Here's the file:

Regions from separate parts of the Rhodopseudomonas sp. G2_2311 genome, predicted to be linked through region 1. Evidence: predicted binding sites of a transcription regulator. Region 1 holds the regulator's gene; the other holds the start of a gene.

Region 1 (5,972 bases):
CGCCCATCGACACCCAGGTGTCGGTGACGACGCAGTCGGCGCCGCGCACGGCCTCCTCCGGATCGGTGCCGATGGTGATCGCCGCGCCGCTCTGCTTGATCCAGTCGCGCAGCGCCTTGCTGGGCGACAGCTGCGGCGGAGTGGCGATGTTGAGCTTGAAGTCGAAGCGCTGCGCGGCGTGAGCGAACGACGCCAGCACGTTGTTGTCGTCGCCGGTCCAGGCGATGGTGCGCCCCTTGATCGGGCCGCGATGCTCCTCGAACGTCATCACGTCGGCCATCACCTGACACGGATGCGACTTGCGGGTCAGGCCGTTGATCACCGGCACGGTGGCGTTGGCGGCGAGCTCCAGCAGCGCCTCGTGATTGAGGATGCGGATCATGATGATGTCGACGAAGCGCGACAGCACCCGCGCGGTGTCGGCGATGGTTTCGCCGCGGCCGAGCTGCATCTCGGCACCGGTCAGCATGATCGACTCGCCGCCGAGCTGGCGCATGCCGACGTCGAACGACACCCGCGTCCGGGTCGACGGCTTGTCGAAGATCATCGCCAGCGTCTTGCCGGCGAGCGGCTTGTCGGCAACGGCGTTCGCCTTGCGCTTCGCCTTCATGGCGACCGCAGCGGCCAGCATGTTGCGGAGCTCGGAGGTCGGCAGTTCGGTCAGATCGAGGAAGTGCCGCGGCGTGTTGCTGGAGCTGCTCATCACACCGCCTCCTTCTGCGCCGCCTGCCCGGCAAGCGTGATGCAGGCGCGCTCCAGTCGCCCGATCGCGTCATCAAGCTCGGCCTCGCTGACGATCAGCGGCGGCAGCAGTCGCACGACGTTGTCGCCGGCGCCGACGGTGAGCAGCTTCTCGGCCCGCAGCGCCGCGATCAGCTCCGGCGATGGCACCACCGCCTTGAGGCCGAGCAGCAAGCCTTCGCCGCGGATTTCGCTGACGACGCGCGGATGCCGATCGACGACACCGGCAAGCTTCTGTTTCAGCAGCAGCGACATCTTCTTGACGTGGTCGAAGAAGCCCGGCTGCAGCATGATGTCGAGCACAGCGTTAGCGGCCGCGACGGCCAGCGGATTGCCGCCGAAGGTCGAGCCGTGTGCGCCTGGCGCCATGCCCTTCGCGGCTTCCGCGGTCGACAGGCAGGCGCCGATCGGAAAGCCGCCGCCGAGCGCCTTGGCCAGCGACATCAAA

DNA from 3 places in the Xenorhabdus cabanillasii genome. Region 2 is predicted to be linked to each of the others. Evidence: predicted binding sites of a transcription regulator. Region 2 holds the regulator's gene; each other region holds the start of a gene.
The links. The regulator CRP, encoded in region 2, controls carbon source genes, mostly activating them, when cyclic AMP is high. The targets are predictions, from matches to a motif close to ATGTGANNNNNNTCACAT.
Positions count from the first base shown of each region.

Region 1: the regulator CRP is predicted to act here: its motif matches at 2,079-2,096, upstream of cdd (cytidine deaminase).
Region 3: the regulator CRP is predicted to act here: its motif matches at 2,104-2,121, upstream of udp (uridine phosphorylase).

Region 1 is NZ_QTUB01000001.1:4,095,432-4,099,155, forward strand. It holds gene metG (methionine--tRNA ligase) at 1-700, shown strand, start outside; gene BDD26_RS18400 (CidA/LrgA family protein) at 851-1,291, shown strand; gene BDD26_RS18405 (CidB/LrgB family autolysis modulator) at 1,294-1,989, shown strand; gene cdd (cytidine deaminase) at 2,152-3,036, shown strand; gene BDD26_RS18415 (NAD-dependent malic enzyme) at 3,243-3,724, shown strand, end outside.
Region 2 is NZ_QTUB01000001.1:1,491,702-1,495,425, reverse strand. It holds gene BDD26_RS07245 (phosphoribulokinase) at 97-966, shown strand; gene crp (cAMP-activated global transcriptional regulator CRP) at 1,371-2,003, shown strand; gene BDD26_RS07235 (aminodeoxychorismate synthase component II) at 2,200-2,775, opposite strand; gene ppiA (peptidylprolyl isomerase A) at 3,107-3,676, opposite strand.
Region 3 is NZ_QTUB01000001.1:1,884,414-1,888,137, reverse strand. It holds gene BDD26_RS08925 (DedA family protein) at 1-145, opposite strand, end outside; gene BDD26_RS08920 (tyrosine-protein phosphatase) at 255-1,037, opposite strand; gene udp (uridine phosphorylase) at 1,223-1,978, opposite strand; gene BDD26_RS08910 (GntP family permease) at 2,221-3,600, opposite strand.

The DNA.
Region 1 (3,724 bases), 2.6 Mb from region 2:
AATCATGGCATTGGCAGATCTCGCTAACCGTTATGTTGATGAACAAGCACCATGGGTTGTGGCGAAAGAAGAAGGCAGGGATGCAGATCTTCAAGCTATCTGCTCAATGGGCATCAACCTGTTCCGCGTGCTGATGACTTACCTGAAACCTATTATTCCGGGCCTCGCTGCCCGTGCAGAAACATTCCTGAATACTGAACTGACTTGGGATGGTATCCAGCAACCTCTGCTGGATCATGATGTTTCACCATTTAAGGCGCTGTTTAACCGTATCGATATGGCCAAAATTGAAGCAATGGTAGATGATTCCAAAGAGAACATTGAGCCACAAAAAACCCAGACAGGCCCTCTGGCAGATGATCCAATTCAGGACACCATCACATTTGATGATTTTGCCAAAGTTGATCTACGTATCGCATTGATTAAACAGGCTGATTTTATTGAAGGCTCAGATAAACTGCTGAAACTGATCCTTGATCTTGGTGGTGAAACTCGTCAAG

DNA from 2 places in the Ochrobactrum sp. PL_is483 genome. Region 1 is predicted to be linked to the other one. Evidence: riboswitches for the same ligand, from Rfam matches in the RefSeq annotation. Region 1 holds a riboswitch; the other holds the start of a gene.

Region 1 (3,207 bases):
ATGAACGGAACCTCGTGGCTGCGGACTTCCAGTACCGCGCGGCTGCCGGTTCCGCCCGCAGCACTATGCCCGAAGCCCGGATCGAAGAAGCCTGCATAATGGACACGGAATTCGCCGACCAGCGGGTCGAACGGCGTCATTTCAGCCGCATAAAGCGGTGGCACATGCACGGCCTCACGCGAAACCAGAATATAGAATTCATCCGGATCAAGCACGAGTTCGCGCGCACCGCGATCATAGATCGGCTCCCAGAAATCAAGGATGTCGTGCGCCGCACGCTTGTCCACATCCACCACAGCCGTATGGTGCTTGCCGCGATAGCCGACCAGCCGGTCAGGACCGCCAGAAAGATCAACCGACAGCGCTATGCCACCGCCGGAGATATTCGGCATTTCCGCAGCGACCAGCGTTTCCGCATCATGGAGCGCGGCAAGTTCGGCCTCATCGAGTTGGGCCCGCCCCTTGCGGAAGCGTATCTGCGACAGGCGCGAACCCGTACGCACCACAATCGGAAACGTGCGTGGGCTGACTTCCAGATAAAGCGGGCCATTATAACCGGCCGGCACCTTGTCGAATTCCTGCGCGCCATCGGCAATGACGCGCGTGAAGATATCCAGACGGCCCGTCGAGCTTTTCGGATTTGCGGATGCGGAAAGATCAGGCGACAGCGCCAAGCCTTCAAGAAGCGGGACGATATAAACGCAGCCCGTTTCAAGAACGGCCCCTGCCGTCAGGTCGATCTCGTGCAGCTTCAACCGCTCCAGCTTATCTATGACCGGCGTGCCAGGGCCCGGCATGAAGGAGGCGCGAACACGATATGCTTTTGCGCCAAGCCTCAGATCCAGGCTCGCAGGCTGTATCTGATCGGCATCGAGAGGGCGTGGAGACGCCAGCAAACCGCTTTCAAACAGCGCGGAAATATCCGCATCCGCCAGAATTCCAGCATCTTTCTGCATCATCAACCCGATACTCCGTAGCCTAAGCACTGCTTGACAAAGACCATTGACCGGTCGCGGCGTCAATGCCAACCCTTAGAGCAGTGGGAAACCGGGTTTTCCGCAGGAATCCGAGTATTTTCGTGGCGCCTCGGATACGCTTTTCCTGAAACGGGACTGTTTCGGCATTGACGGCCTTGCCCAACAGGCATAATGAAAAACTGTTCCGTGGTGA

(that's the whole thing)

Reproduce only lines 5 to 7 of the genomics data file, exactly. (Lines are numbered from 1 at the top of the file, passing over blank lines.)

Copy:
The links. The regulator CRP, encoded in region 2, controls carbon source genes, mostly activating them, when cyclic AMP is high. The targets are predictions, from matches to a motif close to ATGTGANNNNNNTCACAT.
Positions count from the first base shown of each region.

Region 1: the regulator CRP is predicted to act here: its motif matches at 2,079-2,096, upstream of cdd (cytidine deaminase).